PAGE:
The LWF Blog
Facilities Management & Fire Safety – Fire Extinguishing Equipment Checks – Part 12March 23, 2017 12:02 pm
In this fire safety blog series for those who work in Facilities Management, we have been looking at practical tools provided in a work environment or public building in case of a fire, such as fire extinguishers and fire blankets and in Part 11, we covered the importance of appropriate levels of staff training. In Part 12, we’re going to move on to look at how fire extinguishing appliances must be inspected and tested in order to remain in good working order, in case they are needed.
While BS 5306-3:2009 – Fire extinguishing installations and equipment on premises, commissioning and maintenance of portable fire extinguishers, code of practice states that all fire extinguishing appliances must be checked and maintained on an annual basis by specialists in that field, a once a year check is not sufficient to ensure that the equipment is in good condition and ready for use.
For this reason, it is important that simple checks are undertaken on a regular basis (monthly is recommended) by a member of staff, most commonly the ‘responsible person’ named under the Regulatory Reform (Fire Safety) Order 2005, or a member of staff with responsibility for Health and Safety who has had this task allocated to them.
An outline of the checks to be undertaken is as follows:
– Check that access to extinguishers and hose reels is unobstructed and that nothing has been stacked nearby in a position that could be problematic.
– Check that the valves of manual hose reels are set to the ‘off’ position and are free from leaks. It should be noted that automatic reels do not have an on/off setting.
– The hose should be neatly wound on the reel, any tangles could cause delay in a fire situation.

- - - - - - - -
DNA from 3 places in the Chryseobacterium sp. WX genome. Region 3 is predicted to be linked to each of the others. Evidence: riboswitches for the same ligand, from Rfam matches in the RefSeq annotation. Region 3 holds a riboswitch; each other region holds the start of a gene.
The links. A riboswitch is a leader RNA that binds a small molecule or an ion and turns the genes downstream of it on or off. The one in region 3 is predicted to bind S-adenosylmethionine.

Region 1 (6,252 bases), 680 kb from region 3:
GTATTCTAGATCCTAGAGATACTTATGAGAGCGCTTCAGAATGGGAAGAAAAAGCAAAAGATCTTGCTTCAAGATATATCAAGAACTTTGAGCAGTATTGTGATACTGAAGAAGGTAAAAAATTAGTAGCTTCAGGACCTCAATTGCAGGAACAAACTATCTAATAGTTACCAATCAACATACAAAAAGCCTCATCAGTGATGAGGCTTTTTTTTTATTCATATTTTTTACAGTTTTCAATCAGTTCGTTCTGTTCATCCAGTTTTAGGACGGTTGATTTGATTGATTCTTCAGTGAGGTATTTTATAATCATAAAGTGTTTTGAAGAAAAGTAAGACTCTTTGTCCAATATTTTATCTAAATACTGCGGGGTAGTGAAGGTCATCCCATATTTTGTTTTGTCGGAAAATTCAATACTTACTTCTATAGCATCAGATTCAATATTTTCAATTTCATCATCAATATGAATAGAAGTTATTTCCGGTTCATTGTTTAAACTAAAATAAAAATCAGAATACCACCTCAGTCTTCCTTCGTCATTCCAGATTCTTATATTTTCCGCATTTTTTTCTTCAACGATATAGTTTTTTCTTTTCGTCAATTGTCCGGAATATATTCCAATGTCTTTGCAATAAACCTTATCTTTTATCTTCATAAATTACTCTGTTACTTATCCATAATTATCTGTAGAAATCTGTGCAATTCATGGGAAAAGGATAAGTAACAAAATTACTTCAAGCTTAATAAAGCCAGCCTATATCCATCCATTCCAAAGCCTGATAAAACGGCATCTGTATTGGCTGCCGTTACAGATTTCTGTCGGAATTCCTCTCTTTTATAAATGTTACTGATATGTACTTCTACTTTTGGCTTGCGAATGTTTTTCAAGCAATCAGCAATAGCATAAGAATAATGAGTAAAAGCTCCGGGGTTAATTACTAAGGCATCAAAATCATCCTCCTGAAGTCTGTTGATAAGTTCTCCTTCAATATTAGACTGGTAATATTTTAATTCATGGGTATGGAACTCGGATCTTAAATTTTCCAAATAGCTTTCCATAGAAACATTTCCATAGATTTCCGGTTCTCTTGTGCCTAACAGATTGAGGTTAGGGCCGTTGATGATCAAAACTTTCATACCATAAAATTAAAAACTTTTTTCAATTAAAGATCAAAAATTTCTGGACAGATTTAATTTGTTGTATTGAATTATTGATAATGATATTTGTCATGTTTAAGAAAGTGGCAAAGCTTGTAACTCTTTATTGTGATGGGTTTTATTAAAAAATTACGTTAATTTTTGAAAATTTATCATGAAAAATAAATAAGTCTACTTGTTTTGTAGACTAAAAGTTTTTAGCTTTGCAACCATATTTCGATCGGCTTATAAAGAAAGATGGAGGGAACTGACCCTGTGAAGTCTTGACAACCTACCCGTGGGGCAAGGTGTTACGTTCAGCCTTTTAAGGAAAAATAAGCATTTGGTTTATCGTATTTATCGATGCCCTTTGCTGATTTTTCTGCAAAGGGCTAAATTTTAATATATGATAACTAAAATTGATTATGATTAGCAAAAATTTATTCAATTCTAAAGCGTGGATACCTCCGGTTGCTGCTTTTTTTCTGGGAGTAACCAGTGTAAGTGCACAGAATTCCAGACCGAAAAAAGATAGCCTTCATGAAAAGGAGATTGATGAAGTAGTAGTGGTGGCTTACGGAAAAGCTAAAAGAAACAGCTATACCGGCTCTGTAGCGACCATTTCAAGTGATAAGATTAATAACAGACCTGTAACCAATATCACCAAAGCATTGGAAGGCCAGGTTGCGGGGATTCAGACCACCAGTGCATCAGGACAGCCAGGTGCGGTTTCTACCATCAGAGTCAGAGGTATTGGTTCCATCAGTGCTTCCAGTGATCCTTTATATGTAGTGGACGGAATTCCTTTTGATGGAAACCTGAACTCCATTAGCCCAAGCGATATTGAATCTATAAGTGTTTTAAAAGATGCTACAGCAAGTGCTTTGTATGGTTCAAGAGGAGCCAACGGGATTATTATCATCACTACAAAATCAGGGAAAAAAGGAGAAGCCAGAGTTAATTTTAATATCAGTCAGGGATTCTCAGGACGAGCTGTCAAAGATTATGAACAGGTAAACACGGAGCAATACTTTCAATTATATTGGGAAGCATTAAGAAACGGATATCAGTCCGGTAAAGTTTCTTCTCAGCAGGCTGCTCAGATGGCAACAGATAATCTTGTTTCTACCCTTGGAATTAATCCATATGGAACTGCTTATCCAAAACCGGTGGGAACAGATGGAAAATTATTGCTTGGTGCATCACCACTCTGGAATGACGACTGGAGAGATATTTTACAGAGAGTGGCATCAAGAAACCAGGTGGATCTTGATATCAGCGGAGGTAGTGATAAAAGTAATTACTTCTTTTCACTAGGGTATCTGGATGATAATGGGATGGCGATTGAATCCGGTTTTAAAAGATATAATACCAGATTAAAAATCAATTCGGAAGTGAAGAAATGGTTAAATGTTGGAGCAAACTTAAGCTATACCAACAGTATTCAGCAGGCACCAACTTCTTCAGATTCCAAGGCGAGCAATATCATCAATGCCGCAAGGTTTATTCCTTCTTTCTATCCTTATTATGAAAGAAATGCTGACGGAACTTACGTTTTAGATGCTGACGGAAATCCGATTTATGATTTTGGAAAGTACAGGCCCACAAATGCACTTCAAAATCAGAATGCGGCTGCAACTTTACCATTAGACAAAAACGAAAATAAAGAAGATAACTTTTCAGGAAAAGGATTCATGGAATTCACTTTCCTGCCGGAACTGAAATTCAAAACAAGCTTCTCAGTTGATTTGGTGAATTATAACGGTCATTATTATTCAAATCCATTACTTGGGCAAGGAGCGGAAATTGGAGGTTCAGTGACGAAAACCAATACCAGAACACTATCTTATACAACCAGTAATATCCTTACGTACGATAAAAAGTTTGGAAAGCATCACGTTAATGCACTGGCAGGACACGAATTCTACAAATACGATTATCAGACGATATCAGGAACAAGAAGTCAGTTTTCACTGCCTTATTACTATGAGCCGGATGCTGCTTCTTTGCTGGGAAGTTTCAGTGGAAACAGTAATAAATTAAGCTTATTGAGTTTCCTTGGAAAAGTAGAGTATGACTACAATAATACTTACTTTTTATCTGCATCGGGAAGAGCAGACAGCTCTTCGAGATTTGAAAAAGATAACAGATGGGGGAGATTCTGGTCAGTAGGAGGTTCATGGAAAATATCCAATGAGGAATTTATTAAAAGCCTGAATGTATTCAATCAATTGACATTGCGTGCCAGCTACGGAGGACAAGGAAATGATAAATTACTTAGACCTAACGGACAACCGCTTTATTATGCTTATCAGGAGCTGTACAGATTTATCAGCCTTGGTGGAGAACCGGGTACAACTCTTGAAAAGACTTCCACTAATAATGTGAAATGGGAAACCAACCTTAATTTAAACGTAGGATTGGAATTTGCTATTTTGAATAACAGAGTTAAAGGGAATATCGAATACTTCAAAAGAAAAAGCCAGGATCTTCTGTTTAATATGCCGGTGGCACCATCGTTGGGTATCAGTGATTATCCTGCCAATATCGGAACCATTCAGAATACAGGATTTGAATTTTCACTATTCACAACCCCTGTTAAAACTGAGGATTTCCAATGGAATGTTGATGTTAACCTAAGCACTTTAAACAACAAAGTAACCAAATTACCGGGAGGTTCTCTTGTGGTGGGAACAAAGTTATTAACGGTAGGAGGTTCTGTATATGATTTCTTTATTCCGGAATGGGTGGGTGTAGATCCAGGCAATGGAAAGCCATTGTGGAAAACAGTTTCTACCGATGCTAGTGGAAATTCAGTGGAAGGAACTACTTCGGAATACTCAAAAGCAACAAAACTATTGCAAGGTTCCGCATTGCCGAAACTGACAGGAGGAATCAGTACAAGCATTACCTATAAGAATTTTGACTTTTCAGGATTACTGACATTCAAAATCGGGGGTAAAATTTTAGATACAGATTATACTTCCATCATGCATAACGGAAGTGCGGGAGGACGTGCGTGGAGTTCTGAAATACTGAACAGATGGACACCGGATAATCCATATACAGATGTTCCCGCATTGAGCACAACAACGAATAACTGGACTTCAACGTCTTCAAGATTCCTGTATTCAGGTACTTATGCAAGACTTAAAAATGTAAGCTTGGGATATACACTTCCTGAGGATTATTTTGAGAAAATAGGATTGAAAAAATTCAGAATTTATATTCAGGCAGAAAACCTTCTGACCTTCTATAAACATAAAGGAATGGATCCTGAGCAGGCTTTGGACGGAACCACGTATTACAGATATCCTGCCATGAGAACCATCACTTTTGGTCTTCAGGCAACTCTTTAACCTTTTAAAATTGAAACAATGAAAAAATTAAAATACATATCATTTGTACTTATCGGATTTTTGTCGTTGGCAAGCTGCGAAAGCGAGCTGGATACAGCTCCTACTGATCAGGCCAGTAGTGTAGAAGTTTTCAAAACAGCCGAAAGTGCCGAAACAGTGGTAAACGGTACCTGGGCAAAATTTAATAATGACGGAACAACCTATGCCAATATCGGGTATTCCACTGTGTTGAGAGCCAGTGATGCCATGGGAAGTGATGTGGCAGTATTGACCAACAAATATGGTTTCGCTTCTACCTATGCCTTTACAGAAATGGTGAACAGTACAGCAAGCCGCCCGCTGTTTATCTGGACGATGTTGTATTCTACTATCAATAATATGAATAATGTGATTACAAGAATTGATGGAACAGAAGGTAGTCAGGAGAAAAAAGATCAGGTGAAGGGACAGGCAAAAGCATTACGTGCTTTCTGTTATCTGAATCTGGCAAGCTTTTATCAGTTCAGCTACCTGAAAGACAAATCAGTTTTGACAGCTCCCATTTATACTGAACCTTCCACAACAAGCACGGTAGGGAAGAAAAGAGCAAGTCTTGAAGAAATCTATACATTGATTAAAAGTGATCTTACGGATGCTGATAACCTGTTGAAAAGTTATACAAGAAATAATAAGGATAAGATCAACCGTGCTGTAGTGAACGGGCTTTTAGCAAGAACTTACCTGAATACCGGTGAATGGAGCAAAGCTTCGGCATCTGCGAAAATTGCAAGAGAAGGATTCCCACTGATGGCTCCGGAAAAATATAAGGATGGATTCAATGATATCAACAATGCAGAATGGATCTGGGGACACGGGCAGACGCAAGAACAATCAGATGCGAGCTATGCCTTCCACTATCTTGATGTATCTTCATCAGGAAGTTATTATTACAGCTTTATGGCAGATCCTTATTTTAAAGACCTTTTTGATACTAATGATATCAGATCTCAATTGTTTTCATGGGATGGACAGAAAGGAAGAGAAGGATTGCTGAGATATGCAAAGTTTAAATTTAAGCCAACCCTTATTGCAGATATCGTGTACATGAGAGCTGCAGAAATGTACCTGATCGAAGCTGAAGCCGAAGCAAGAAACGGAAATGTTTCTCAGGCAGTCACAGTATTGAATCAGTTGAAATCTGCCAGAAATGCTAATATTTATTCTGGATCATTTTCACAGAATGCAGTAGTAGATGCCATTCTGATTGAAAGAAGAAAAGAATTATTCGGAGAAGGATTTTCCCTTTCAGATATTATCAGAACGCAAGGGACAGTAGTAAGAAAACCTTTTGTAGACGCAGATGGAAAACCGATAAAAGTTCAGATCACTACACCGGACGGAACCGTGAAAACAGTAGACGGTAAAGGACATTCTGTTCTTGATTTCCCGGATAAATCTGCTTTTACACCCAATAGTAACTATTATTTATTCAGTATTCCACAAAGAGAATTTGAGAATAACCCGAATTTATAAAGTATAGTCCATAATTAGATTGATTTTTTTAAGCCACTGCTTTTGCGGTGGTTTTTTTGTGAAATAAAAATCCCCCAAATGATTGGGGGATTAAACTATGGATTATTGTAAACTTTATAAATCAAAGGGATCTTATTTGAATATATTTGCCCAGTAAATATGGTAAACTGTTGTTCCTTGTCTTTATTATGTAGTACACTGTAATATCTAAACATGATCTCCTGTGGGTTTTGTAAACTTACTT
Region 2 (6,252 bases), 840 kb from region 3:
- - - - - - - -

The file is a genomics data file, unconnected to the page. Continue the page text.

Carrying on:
– The hose reel nozzles should be checked for blockages.
– Hose reel pumps, where provided, should operate correctly.
– Checks should be made that fire extinguishers are in their correct position and mounted on brackets, as tampering is common in buildings where the public or non-staff members have access to them.
– The fire extinguishers should appear undamaged, visual checks should be made to the canister and operating mechanism.
– Stored pressure extinguisher gauges should be checked to ensure they show normal pressure.
– Hose reel valve or extinguisher release control seals should be in place and intact.
– The date of the last maintenance undertaken on the equipment should be checked via the attached label to ensure they are not overdue their annual checks.
In next week’s blog, we will move on from portable fire extinguishing equipment to look at fixed fire-fighting systems. In the meantime, if you have any queries about your own facilities or wish to discuss this blog series, please contact Peter Gyere in the first instance on 0208 668 8663.
Lawrence Webster Forrest is a fire engineering consultancy based in Surrey with over 25 years’ experience, which provides a wide range of consultancy services to professionals involved in the design, development and construction and operation of buildings.